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Cas City Forum Hall & CAS-L  |  CAS TOPICS  |  NCOWS (Moderator: Will Ketchum)  |  Topic: Belt Bag Question 0 Members and 1 Guest are viewing this topic. « previous next »
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Okefinokee Outlaw
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« on: December 15, 2016, 06:46:56 pm »


In the 1866-1868 period, would a belt bag have been used to carry a powder flask, caps, balls, spare cylinder, etc., or would a simple haversack have been used.  I cannot locate any photos, but I suspect something must have been carried.
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Tascosa Joe
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« Reply #1 on: December 15, 2016, 07:33:20 pm »

OO:
By the end of the War of Northern Aggression most folks were using paper cartridges.  The Army issued pouches to carry these also I have seen cap boxes that were made for the belt.   
A couple of years back a belt set was for sale at some antique house, that had a 1851 Navy, belt holster, and two spare cylinder pouches on the belt.  One pouch contained a spare cylinder numbered to the pistol.  I think I got the line from River City John, but for the life of me I cannot remember.  As far as I know that pistol and belt set is a sole survivor.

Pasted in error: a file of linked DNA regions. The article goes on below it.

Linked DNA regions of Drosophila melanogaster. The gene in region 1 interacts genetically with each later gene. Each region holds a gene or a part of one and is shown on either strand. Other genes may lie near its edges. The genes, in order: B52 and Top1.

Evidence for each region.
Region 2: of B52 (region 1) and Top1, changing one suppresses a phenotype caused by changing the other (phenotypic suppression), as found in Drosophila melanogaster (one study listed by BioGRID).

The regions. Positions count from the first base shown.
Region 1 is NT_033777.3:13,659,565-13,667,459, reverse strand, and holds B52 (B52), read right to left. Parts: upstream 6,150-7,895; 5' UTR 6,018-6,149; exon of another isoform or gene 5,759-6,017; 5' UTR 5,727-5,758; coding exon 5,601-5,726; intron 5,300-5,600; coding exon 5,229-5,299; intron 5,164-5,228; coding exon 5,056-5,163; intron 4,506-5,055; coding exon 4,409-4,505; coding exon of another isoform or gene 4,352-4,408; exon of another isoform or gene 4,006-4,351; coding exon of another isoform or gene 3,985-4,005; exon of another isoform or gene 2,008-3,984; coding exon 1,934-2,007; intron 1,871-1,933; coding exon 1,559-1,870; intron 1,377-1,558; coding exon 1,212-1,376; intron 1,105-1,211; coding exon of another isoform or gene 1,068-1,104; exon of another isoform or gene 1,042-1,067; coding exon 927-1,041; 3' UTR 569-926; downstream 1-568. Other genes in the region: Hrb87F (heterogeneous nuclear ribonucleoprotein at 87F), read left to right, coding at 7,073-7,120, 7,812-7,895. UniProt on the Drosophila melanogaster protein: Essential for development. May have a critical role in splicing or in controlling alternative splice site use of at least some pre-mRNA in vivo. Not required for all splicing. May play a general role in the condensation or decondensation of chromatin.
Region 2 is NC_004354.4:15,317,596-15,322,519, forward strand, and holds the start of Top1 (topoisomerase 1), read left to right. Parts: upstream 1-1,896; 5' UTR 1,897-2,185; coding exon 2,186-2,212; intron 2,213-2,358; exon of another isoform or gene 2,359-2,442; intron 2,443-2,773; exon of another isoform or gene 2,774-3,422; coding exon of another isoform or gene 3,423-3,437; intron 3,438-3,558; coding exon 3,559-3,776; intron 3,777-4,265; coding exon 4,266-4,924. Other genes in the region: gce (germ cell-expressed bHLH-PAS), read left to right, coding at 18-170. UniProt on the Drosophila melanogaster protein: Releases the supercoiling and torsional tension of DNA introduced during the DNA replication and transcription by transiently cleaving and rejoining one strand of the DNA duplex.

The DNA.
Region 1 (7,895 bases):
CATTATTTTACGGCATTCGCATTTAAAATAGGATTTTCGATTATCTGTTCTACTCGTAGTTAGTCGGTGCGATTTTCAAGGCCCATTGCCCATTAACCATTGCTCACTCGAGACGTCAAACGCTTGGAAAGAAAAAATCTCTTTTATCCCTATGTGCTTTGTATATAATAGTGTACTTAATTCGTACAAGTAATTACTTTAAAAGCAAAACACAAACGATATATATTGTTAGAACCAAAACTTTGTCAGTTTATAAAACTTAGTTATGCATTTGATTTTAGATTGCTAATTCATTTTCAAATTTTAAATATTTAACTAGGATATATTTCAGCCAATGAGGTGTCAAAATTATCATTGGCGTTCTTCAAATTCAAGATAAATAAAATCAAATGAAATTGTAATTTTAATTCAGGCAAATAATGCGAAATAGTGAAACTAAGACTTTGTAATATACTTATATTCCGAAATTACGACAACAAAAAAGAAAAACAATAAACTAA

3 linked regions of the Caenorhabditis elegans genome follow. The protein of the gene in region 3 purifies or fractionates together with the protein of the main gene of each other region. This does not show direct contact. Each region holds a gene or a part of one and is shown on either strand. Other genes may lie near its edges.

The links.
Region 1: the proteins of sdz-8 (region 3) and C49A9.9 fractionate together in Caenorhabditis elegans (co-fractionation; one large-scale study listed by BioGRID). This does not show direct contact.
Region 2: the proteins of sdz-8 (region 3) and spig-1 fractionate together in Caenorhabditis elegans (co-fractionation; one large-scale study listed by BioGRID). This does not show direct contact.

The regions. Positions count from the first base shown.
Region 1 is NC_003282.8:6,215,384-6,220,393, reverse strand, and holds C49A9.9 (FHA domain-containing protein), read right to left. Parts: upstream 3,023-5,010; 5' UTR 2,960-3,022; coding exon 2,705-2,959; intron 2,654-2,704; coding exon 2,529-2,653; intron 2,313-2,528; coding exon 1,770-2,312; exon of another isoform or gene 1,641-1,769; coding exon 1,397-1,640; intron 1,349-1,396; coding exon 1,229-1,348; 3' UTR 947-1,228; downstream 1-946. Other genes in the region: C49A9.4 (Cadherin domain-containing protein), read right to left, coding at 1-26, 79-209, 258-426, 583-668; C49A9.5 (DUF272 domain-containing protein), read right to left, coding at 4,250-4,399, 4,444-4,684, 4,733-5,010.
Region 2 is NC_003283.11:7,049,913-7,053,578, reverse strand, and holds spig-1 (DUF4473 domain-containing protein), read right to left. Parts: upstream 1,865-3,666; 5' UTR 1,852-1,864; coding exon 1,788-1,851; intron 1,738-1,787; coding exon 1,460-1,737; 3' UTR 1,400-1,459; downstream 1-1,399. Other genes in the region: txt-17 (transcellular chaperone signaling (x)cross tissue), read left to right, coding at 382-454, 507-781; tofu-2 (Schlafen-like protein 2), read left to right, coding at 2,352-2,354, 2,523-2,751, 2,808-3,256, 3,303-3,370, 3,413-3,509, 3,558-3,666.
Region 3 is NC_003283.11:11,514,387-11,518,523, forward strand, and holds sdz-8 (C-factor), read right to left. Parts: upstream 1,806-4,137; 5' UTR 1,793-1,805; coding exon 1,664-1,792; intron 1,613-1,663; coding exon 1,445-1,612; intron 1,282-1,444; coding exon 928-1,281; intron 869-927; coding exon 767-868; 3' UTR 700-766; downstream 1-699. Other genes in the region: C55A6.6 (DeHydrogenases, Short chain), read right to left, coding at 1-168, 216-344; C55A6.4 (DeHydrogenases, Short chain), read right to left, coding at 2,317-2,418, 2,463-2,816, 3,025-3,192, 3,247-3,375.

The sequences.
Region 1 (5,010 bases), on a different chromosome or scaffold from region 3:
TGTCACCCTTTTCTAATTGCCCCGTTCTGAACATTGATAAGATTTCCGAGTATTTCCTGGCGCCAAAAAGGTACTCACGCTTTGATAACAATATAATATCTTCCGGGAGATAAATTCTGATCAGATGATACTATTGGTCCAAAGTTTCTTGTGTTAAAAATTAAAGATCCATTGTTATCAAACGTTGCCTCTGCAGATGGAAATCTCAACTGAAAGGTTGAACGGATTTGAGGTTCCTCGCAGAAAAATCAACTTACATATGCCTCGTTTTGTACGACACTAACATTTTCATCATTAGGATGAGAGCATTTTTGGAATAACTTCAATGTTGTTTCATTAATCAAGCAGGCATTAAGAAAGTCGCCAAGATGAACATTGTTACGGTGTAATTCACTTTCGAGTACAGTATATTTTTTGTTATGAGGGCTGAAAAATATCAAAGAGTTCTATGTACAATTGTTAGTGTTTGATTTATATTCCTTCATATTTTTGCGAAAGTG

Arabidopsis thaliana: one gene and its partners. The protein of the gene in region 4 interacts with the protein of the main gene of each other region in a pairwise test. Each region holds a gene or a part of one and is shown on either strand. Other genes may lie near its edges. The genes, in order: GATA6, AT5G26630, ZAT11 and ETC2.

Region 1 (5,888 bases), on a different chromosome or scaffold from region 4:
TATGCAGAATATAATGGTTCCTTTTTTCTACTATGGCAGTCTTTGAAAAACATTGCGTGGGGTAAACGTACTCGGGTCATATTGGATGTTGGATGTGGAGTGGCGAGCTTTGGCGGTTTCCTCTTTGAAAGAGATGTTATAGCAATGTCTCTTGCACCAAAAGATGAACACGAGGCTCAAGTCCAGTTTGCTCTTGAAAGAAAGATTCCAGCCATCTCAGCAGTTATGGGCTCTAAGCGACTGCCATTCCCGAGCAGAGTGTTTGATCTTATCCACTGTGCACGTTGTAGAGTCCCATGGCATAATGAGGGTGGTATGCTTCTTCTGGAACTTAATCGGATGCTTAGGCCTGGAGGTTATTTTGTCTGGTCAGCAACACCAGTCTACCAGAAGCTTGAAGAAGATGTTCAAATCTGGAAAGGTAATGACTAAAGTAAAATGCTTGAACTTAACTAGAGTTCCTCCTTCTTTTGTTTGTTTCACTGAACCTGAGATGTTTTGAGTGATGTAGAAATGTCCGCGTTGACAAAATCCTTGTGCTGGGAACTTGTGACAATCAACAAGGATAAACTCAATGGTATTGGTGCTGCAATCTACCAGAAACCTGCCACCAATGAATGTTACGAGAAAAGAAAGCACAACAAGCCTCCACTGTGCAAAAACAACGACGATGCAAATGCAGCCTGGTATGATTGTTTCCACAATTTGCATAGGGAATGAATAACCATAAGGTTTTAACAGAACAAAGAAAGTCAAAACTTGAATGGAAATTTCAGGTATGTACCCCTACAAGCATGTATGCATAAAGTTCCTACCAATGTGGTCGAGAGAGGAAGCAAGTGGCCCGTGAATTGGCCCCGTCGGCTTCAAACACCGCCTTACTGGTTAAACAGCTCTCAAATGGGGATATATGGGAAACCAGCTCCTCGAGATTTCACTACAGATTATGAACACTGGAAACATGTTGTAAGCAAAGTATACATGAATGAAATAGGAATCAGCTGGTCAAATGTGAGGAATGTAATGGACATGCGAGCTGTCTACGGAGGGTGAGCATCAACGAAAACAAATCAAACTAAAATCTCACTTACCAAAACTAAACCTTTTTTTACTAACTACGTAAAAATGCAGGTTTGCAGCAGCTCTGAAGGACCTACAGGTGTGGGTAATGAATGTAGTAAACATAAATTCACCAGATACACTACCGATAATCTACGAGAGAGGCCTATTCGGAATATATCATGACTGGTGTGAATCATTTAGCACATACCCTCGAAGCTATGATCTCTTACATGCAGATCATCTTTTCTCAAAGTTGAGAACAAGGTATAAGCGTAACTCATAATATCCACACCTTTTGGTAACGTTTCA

T-Joe
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« Reply #2 on: January 04, 2017, 12:00:00 am »

Both belt carry & haversack are feasible, so as far as authenticity, you could select either method. Personally I don't like excess weight on my belt as I'm usually toting two revolvers anyway...so, I favor keeping this gear in a shoulder-slung pouch. This also keeps my powder flask away from the firing line. I carry my caps in one or more cappers and always keep one on my person in event of a misfire.

Historically, my take is that the necessary flask, balls or conicals along with extra caps, cleaning equipment, etc. would likely have been kept in a pouch or sack which was generally stored at one's home, cabin or ranch.... or saddlebags or wagon when traveling afield. This would be during the period you requested (after 1865).

During the war, Northern soldiers exclusively used paper cartridges...it was the only form of ammunition issued. Confederates also issued paper cartridges, but due to their strained supplies of material, likely some loose ammunition was used in the field (user supplied). After the war, likely paper cartridges were available widely as surplus, but may not have stood up well due to age and rough handling. Hand cast bullets and loose powder loading would be most economical route then, just as today.

I've seen spare cylinders in only a few cased sets of firearms...& you'll find no period writing or discussions (only modern discussions). They did exist, but were certainly RARE.

Slim
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Okefinokee Outlaw
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« Reply #3 on: January 05, 2017, 01:03:01 pm »

Thanks folks.
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